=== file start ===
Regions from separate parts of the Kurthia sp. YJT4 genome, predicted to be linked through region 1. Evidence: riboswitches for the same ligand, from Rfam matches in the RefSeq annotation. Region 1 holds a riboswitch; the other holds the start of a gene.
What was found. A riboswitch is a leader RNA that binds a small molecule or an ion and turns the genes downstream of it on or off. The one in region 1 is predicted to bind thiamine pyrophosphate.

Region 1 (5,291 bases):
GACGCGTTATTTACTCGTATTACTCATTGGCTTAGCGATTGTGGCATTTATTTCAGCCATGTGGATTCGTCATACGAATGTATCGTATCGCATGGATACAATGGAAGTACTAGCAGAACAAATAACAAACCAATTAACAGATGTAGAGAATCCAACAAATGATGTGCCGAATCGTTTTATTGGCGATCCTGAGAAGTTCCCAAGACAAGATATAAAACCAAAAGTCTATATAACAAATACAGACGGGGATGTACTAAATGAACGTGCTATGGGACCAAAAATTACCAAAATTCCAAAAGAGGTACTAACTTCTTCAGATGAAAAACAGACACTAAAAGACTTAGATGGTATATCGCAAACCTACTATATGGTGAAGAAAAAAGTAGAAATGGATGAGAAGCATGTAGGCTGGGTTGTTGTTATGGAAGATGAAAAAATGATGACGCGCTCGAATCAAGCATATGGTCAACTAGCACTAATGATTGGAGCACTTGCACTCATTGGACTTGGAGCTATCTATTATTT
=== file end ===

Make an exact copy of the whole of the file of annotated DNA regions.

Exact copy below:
Regions from separate parts of the Kurthia sp. YJT4 genome, predicted to be linked through region 1. Evidence: riboswitches for the same ligand, from Rfam matches in the RefSeq annotation. Region 1 holds a riboswitch; the other holds the start of a gene.
What was found. A riboswitch is a leader RNA that binds a small molecule or an ion and turns the genes downstream of it on or off. The one in region 1 is predicted to bind thiamine pyrophosphate.

Region 1 (5,291 bases):
GACGCGTTATTTACTCGTATTACTCATTGGCTTAGCGATTGTGGCATTTATTTCAGCCATGTGGATTCGTCATACGAATGTATCGTATCGCATGGATACAATGGAAGTACTAGCAGAACAAATAACAAACCAATTAACAGATGTAGAGAATCCAACAAATGATGTGCCGAATCGTTTTATTGGCGATCCTGAGAAGTTCCCAAGACAAGATATAAAACCAAAAGTCTATATAACAAATACAGACGGGGATGTACTAAATGAACGTGCTATGGGACCAAAAATTACCAAAATTCCAAAAGAGGTACTAACTTCTTCAGATGAAAAACAGACACTAAAAGACTTAGATGGTATATCGCAAACCTACTATATGGTGAAGAAAAAAGTAGAAATGGATGAGAAGCATGTAGGCTGGGTTGTTGTTATGGAAGATGAAAAAATGATGACGCGCTCGAATCAAGCATATGGTCAACTAGCACTAATGATTGGAGCACTTGCACTCATTGGACTTGGAGCTATCTATTATTT